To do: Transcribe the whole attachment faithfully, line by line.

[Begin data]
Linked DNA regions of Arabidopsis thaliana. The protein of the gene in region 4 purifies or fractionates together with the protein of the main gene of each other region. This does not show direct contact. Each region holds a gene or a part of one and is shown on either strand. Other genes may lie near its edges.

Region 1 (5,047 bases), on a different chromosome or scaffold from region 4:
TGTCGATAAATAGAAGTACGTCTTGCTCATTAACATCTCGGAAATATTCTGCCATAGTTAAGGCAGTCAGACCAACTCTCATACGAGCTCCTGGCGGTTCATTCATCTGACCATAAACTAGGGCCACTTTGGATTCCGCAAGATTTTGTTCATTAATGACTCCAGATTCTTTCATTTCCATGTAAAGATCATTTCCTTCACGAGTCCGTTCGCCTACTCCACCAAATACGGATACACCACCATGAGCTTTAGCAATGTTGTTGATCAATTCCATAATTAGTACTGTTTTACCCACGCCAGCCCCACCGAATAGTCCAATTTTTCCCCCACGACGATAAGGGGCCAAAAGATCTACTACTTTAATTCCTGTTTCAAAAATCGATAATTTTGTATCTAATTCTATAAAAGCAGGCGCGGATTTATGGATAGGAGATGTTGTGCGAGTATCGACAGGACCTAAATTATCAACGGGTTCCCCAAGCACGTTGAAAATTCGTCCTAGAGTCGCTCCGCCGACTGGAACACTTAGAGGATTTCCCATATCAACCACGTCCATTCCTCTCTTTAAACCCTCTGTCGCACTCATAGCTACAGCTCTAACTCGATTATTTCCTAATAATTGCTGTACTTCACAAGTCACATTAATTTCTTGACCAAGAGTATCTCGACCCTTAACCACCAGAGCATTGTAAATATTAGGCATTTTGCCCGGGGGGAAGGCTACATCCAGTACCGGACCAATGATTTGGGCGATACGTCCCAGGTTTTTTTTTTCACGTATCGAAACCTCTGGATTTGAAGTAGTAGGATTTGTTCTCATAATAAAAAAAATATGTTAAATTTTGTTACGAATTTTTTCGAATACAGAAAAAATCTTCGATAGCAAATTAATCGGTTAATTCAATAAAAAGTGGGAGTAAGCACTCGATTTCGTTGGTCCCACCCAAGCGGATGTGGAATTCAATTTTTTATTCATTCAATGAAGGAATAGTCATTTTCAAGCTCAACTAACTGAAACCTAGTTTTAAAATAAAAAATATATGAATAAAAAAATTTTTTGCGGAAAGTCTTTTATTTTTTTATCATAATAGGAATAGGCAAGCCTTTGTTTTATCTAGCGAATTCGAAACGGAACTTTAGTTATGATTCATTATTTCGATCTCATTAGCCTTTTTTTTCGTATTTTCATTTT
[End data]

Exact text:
Linked DNA regions of Arabidopsis thaliana. The protein of the gene in region 4 purifies or fractionates together with the protein of the main gene of each other region. This does not show direct contact. Each region holds a gene or a part of one and is shown on either strand. Other genes may lie near its edges.

Region 1 (5,047 bases), on a different chromosome or scaffold from region 4:
TGTCGATAAATAGAAGTACGTCTTGCTCATTAACATCTCGGAAATATTCTGCCATAGTTAAGGCAGTCAGACCAACTCTCATACGAGCTCCTGGCGGTTCATTCATCTGACCATAAACTAGGGCCACTTTGGATTCCGCAAGATTTTGTTCATTAATGACTCCAGATTCTTTCATTTCCATGTAAAGATCATTTCCTTCACGAGTCCGTTCGCCTACTCCACCAAATACGGATACACCACCATGAGCTTTAGCAATGTTGTTGATCAATTCCATAATTAGTACTGTTTTACCCACGCCAGCCCCACCGAATAGTCCAATTTTTCCCCCACGACGATAAGGGGCCAAAAGATCTACTACTTTAATTCCTGTTTCAAAAATCGATAATTTTGTATCTAATTCTATAAAAGCAGGCGCGGATTTATGGATAGGAGATGTTGTGCGAGTATCGACAGGACCTAAATTATCAACGGGTTCCCCAAGCACGTTGAAAATTCGTCCTAGAGTCGCTCCGCCGACTGGAACACTTAGAGGATTTCCCATATCAACCACGTCCATTCCTCTCTTTAAACCCTCTGTCGCACTCATAGCTACAGCTCTAACTCGATTATTTCCTAATAATTGCTGTACTTCACAAGTCACATTAATTTCTTGACCAAGAGTATCTCGACCCTTAACCACCAGAGCATTGTAAATATTAGGCATTTTGCCCGGGGGGAAGGCTACATCCAGTACCGGACCAATGATTTGGGCGATACGTCCCAGGTTTTTTTTTTCACGTATCGAAACCTCTGGATTTGAAGTAGTAGGATTTGTTCTCATAATAAAAAAAATATGTTAAATTTTGTTACGAATTTTTTCGAATACAGAAAAAATCTTCGATAGCAAATTAATCGGTTAATTCAATAAAAAGTGGGAGTAAGCACTCGATTTCGTTGGTCCCACCCAAGCGGATGTGGAATTCAATTTTTTATTCATTCAATGAAGGAATAGTCATTTTCAAGCTCAACTAACTGAAACCTAGTTTTAAAATAAAAAATATATGAATAAAAAAATTTTTTGCGGAAAGTCTTTTATTTTTTTATCATAATAGGAATAGGCAAGCCTTTGTTTTATCTAGCGAATTCGAAACGGAACTTTAGTTATGATTCATTATTTCGATCTCATTAGCCTTTTTTTTCGTATTTTCATTTT